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Accountant, electrical and computer engineers ordained catholic priests

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Life is a series of sometimes un-accidental coincidences by which Providence arranges seemingly unrelated puzzles into a composite whole. About 15 years ago, as a student in the Enugu Campus of the University of Nigeria, I came across two young men – Pedro Okafor and Frederick Oraegbu— and through them I also became acquainted with their mutual friend, Elobuike Asogwa. The news is that on Saturday, May 5, 2018, these three young men were ordained Catholic Priests of the Prelature of Opus Dei in Rome. It is interesting how these men veered off their civil career paths to morph into priests.

Pedro was born in Ibadan, studied Computer Engineering in Enugu State University (ESUT) and worked as an intern in the Information Technology department of Lagos Business School. Frederick, on the other hand, a native of Ibusa, Delta State, is a graduate of Accountancy from the University of Nigeria, Enugu Campus. He was a mathematics teacher at Whitesands School Lagos, from 2010 to 2011. Similarly, Elobuike, who was born in Enugu, studied Electrical Engineering in the University of Nigeria Nsukka (2004-2010). The three of them later obtained Masters degree in Philosophy in University of Navarra Spain and PhD’s (or say doctorates) in varying ecclesiastical disciplines from the University of the Holy Cross, Rome.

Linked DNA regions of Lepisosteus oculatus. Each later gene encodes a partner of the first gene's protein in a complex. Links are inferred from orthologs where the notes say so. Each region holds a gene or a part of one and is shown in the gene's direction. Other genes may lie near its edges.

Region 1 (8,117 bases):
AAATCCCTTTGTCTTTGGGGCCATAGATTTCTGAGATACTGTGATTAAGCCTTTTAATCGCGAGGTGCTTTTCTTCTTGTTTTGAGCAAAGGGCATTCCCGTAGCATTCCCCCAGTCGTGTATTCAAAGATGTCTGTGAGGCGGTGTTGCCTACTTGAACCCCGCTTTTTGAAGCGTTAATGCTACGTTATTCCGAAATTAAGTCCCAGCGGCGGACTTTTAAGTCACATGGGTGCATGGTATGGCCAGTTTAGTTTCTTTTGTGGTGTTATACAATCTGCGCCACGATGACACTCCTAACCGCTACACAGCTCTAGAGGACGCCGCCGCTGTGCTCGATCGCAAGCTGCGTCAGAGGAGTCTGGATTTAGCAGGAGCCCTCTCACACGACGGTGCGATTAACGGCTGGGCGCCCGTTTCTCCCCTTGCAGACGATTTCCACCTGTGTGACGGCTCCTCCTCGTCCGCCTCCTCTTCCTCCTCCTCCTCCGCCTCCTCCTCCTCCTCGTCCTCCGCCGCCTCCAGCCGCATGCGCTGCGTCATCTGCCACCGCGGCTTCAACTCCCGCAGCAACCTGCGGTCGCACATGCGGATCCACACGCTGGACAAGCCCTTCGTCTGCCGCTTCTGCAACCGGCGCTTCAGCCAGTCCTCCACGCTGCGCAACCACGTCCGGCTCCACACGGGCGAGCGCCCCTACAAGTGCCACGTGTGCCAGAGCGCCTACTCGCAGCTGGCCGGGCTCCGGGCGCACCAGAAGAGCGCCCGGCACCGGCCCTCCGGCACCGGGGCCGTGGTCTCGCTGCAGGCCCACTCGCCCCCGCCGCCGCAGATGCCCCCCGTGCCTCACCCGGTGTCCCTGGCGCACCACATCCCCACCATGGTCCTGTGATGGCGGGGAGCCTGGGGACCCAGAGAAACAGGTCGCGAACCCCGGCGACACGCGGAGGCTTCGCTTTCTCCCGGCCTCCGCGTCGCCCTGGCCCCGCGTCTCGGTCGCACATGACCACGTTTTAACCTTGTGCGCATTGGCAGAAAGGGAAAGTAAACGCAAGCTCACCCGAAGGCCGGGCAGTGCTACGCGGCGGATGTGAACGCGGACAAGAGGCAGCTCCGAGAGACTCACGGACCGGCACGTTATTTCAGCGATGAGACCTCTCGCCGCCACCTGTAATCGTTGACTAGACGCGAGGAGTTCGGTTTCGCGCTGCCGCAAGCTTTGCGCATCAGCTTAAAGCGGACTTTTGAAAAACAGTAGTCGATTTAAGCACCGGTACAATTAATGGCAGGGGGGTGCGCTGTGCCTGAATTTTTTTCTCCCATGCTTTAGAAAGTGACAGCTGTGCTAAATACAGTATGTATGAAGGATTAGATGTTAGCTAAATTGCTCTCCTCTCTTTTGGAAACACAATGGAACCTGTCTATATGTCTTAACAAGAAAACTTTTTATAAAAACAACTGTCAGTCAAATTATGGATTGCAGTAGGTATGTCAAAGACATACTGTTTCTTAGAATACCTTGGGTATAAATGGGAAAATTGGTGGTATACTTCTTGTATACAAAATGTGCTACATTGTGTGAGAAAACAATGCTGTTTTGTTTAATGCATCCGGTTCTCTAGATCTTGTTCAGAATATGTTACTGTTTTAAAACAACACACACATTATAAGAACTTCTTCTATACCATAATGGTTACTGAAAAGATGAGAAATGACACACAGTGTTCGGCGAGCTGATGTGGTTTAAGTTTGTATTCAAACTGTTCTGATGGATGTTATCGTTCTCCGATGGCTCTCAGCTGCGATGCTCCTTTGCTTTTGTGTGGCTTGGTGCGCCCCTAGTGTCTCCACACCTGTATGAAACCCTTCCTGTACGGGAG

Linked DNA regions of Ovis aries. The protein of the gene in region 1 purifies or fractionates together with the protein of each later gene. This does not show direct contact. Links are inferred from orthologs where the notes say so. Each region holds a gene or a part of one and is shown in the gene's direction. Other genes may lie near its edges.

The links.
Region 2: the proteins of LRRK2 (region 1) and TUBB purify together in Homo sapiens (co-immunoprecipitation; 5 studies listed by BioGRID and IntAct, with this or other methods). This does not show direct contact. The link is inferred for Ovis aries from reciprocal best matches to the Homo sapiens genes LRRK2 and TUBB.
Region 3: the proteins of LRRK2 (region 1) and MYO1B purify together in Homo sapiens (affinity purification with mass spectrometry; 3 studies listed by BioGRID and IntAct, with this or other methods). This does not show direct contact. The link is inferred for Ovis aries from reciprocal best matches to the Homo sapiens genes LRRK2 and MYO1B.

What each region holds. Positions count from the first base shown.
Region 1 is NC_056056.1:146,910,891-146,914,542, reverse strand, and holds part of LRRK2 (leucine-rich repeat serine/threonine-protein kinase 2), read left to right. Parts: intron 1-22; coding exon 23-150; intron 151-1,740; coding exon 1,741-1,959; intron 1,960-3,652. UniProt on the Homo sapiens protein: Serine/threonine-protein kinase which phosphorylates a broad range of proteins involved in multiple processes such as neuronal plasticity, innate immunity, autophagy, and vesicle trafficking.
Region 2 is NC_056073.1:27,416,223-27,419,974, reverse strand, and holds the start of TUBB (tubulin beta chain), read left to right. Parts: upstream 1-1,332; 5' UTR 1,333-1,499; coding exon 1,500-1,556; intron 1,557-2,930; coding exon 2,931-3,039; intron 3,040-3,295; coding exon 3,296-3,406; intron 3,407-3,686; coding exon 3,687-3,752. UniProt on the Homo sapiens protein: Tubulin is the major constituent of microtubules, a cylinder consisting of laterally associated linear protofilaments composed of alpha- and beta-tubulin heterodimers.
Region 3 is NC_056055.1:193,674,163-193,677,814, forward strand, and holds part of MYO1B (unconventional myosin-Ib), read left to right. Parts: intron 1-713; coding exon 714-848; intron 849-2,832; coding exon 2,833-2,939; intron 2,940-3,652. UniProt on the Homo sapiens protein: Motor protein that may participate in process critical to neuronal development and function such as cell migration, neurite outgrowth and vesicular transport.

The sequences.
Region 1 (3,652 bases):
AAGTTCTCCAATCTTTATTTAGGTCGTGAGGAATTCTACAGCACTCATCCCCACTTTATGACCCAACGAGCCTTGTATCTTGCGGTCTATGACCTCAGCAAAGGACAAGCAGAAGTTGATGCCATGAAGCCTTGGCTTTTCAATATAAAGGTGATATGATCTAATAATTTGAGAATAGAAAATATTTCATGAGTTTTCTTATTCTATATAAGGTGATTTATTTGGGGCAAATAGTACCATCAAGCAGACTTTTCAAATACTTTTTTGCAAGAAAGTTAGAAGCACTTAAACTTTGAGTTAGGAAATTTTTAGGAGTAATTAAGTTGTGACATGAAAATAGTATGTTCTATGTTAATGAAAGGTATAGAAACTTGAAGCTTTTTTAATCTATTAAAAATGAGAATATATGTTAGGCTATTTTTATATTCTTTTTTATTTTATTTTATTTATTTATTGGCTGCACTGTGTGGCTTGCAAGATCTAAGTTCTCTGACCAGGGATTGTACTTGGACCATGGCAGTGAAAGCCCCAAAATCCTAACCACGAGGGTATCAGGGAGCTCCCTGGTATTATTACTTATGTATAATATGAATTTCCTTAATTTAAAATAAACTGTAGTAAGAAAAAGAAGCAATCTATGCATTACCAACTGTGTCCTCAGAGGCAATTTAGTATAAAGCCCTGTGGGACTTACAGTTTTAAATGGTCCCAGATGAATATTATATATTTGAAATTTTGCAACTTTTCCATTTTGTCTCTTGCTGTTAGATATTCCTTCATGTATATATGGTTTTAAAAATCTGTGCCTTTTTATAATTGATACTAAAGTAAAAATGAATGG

Ordinarily, a journey to the Catholic priesthood usually begins from junior seminary (secondary school) for most boys. Later, they attend a major seminary, where they spend at least seven to eight years studying philosophy and later theology. It is usually after this long and rigorous training that they may be called by their bishop to priesthood. But these three Nigerians did not initially set out to become priests. Like most of their mates, they had ambitions to become competent professionals in their chosen disciplines.

This was the reason they enrolled in the university. At the same time, they wanted to live their Christian vocation to the full. But how can one become holy in the midst of ordinary life? As undergraduates, they got in contact with the message of holiness in the middle of the world, as espoused by St Josemaría Escrivá, Founder of Opus Dei.

Opus Dei aims at fostering the evangelical admonition that all men and women, despite their work, social condition and race, among others, have been called to become holy. In other words, Opus Dei seeks to re-echo a message old as the Gospel, that the ordinary work of a Christian is the means through which he/she can become a saint.

Pedro, Frederick and Elobike attended activities carried out in halls of residence in Enugu (Hillpoint University Centre) and Nsukka, (Uhere Study Centre) where they were undergraduates. Opus Dei guarantees the moral and spiritual formation in these centres. With time, they realised that God might be asking more from them. However, this exclusive call to serve God was to be realised within the world, without abandoning their secular careers.